- Not integrated at all with any operational business information systems
- Way too integrated with an ERP to leave any space for actual customer relationship management
Obviously if the CRM system is completely detached from the physical processes that deliver products/services to the customer or the financial transactions that deliver revenue to the company, it will become an island of its own that needs to be manually updated for every single business activity. In such cases it usually won’t take long before the system is no longer actively updated, which sharply decreases its potential value for managing business processes, which in turn makes it a future desert island.
The other extreme isn’t necessarily a pretty sight either. If the implementation of a new CRM system starts by replicating the exact customer data model of the ERP system and copying over tons of transactional data, this can severely limit the possibilities of delivering new functionality for the business in the areas where it is needed: understanding the customer relationships rather than the ship to/bill to addresses, managing the customer interactions instead of orders/invoices, and so on. Enforce enough external rules and limitations onto a new system and you’ll get a poor cousin of the original system.
It’s this latter option that somehow came to my mind when taking a first look at the contents of the Common Data Model. There’s a 87 page CDM Entity Reference document available for download, which takes you down to the very details of what entities and fields are provisioned into the CDM database by default. Now, having spent a bit over a decade working with the default data model of Dynamics CRM (oh dear lord, what have I done with my life?!?), I expected to see something that I could quickly map to the CRM database in my mind. Perhaps even a kind of V2 of the CRM data model that would address some of the challenges often encountered when attempting to represent the non-hierarchical real world with the relationships, parties and activities of Dynamics CRM.
Well, that’s not exactly what I saw in CDM. It looked all very ERP’ish, with the focus being on things like this supplier invoice ERD, as an example:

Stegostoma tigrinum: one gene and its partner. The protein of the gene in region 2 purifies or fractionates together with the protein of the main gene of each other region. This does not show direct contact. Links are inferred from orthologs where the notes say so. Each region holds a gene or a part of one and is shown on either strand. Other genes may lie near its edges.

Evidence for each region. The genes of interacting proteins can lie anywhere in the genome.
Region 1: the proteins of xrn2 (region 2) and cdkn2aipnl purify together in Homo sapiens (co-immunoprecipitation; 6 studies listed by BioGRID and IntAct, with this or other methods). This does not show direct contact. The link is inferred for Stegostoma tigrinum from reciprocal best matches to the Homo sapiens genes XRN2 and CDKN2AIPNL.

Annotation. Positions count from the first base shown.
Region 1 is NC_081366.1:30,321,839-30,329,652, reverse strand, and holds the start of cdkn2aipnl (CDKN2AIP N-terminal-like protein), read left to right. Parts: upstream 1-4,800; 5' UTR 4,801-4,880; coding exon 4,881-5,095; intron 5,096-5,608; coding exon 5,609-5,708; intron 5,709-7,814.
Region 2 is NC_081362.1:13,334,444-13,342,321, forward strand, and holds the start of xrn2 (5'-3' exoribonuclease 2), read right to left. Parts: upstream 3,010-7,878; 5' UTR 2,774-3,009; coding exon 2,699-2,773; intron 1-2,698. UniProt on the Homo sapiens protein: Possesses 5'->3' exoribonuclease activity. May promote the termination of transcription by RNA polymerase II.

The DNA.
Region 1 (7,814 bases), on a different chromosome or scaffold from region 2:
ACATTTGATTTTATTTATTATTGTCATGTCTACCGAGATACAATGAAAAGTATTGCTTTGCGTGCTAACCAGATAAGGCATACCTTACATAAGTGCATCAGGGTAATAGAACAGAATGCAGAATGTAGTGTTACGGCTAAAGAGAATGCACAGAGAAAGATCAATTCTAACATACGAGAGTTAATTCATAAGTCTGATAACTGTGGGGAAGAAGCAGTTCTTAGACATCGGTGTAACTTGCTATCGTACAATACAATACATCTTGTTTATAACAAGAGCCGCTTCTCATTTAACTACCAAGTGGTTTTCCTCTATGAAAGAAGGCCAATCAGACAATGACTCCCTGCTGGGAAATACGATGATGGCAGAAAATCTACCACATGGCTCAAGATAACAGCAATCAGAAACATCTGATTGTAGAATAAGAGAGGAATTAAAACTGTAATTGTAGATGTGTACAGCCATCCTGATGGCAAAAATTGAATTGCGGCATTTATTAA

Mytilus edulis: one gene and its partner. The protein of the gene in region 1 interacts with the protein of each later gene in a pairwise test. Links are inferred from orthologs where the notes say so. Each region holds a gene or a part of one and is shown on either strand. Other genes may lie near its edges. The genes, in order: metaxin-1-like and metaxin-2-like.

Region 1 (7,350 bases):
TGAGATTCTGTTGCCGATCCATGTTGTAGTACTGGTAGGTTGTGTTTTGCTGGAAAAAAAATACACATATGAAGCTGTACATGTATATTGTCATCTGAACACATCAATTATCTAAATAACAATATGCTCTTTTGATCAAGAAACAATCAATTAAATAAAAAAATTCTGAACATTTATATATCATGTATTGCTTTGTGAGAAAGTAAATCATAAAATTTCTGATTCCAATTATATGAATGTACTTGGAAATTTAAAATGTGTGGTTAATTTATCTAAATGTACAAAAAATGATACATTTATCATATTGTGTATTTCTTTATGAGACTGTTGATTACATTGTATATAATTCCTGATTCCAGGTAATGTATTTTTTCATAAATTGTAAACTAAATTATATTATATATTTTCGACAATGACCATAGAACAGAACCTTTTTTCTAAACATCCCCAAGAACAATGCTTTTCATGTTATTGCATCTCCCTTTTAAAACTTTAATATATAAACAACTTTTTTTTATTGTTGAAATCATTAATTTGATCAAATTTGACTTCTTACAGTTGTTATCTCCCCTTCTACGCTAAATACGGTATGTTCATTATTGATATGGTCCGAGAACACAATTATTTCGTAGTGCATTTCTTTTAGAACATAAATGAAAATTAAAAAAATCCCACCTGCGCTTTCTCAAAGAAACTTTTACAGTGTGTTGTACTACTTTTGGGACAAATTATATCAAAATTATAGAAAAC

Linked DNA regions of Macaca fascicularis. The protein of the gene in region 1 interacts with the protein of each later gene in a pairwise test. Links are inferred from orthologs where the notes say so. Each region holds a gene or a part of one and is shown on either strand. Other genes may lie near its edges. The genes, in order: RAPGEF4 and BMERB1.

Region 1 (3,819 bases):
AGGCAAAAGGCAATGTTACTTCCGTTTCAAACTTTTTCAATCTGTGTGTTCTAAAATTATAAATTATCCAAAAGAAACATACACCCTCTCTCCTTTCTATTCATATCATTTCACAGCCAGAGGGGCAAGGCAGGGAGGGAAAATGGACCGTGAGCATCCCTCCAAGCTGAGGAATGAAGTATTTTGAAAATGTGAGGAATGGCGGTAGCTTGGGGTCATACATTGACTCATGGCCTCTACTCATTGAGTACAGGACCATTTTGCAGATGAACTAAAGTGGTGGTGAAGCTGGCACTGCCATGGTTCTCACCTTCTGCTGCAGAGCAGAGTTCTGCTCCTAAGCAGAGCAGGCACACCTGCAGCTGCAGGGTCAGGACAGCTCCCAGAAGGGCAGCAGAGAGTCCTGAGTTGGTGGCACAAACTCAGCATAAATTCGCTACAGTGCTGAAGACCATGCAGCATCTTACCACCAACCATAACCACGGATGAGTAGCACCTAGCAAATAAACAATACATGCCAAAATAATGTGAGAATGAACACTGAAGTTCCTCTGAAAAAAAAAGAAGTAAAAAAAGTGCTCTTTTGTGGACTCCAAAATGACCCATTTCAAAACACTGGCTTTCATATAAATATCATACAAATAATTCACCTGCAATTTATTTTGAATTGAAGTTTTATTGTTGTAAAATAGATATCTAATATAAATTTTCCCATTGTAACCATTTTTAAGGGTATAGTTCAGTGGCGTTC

Fair enough, we are of course looking at a solution here that aims to bridge the gap between CRM and ERP, so this approach makes a lot of sense from a practical perspective. Still, I find it a little bit troubling that when I look at the contents of CDM, it feels like I’m being taken inside the database of AX. I can also imagine myself being in the role of an ISV coming from outside the Dynamics ecosystem and investigating the logic of how these applications work, so that I could plan how to integrate my own software with these Microsoft applications. Remember: this may well be how the future partners developing the new applications for Microsoft AppSource would approach Dynamics 365.
It’s still a preview of the real CDM to come, of course. It’s also a database that’s been designed to accommodate custom entities and fields, just like XRM is. Nevertheless, I wish I would see something there already at this point which I’d be excited about getting to use in future projects. Instead of a unifying “person” entity to represent the human beings that should be at the heart of any CRM, I just see a number of different entities for spreading the same person into many different database tables: “alumnus”, “employee”, “constituent”, “fan”, “contact”, “tenant”, “contractor”, “volunteer”, “donor”. Ok, great, so I can store the name, address and Twitter handle of a physical person into 11 different entities now. I don’t recall ever wishing for such a possibility to exist, but it’s what’s coming at us now when Dynamics 365 arrives.
What’s the big deal then? Why could’t we just roll our own data model like we’ve done with XRM since forever? Well, of course you could, but the question really is what will the customers want? The reality is that the stack off applications that organizations are deploying to support their information workers and enable fully automated business processes is growing taller every day. What this tends to mean is that there’s less resources available for designing and developing unique solutions to business problems – at least when they are not seen as a clear source of competitive advantage. The trend is moving towards settling for the standard application functionality with no custom code whenever possible, in part to reduce the risk of getting burned when new releases of the product are being rolled out that may not support the unique extensions you might have developed. This will most likely also be a direction we’ll see in the Dynamics 365 market, too.
I don’t predict that we will lose any technical capabilities for designing business app data models with the arrival of CDM. We’ll probably gain much better connectivity between apps from different vendors, but I also believe that some compromises will be needed in order to balance the benefits of platform extensibility and app compatibility. Digital transformation surely won’t make the business requirements more static in the future, but it will certainly make it more critical to plan ahead on how the underlying systems can support the ongoing transformation without causing the wrong type of disruption to the flow of information. Microsoft also recognizes this in the CDM Entity Reference document:
“Schema compatibility between CDM versions 0.1 and 1.0 is not guaranteed. The Common Data Model (version 1.0) will provide versioning as entities change over time. Multiple versions of an entity will be supported at the same time, however, entity versions may be deprecated and removed over time with adequate notice and upgrade guidance.”
Exactly. The only thing guaranteed over time is change. Let’s see if CDM will help us get along with it.